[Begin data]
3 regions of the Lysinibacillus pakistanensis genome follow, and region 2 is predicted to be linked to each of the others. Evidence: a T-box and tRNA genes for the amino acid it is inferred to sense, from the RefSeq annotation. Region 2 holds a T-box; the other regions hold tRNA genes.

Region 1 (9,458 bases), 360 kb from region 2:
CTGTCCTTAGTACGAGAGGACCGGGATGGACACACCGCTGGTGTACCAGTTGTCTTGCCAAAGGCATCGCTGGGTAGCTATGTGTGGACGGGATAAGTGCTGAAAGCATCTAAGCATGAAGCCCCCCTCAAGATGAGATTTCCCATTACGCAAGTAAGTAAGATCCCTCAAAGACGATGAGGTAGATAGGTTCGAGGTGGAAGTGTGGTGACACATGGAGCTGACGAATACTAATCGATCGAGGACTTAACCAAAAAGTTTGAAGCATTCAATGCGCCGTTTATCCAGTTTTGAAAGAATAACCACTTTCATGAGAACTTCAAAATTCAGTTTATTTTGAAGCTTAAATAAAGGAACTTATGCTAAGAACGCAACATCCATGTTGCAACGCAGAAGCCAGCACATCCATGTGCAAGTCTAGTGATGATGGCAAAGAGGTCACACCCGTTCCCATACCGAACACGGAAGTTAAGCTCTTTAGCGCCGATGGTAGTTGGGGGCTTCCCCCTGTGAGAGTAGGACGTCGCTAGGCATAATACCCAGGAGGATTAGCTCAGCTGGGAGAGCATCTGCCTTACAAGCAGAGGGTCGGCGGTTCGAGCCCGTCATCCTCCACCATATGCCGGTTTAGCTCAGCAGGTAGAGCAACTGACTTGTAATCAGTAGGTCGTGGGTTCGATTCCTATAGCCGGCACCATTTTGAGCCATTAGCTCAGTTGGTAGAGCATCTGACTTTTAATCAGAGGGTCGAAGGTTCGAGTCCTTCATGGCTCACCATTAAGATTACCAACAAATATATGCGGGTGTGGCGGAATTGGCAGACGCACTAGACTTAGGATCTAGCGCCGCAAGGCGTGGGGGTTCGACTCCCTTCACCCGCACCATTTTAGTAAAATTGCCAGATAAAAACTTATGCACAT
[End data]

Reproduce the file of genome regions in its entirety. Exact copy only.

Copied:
3 regions of the Lysinibacillus pakistanensis genome follow, and region 2 is predicted to be linked to each of the others. Evidence: a T-box and tRNA genes for the amino acid it is inferred to sense, from the RefSeq annotation. Region 2 holds a T-box; the other regions hold tRNA genes.

Region 1 (9,458 bases), 360 kb from region 2:
CTGTCCTTAGTACGAGAGGACCGGGATGGACACACCGCTGGTGTACCAGTTGTCTTGCCAAAGGCATCGCTGGGTAGCTATGTGTGGACGGGATAAGTGCTGAAAGCATCTAAGCATGAAGCCCCCCTCAAGATGAGATTTCCCATTACGCAAGTAAGTAAGATCCCTCAAAGACGATGAGGTAGATAGGTTCGAGGTGGAAGTGTGGTGACACATGGAGCTGACGAATACTAATCGATCGAGGACTTAACCAAAAAGTTTGAAGCATTCAATGCGCCGTTTATCCAGTTTTGAAAGAATAACCACTTTCATGAGAACTTCAAAATTCAGTTTATTTTGAAGCTTAAATAAAGGAACTTATGCTAAGAACGCAACATCCATGTTGCAACGCAGAAGCCAGCACATCCATGTGCAAGTCTAGTGATGATGGCAAAGAGGTCACACCCGTTCCCATACCGAACACGGAAGTTAAGCTCTTTAGCGCCGATGGTAGTTGGGGGCTTCCCCCTGTGAGAGTAGGACGTCGCTAGGCATAATACCCAGGAGGATTAGCTCAGCTGGGAGAGCATCTGCCTTACAAGCAGAGGGTCGGCGGTTCGAGCCCGTCATCCTCCACCATATGCCGGTTTAGCTCAGCAGGTAGAGCAACTGACTTGTAATCAGTAGGTCGTGGGTTCGATTCCTATAGCCGGCACCATTTTGAGCCATTAGCTCAGTTGGTAGAGCATCTGACTTTTAATCAGAGGGTCGAAGGTTCGAGTCCTTCATGGCTCACCATTAAGATTACCAACAAATATATGCGGGTGTGGCGGAATTGGCAGACGCACTAGACTTAGGATCTAGCGCCGCAAGGCGTGGGGGTTCGACTCCCTTCACCCGCACCATTTTAGTAAAATTGCCAGATAAAAACTTATGCACAT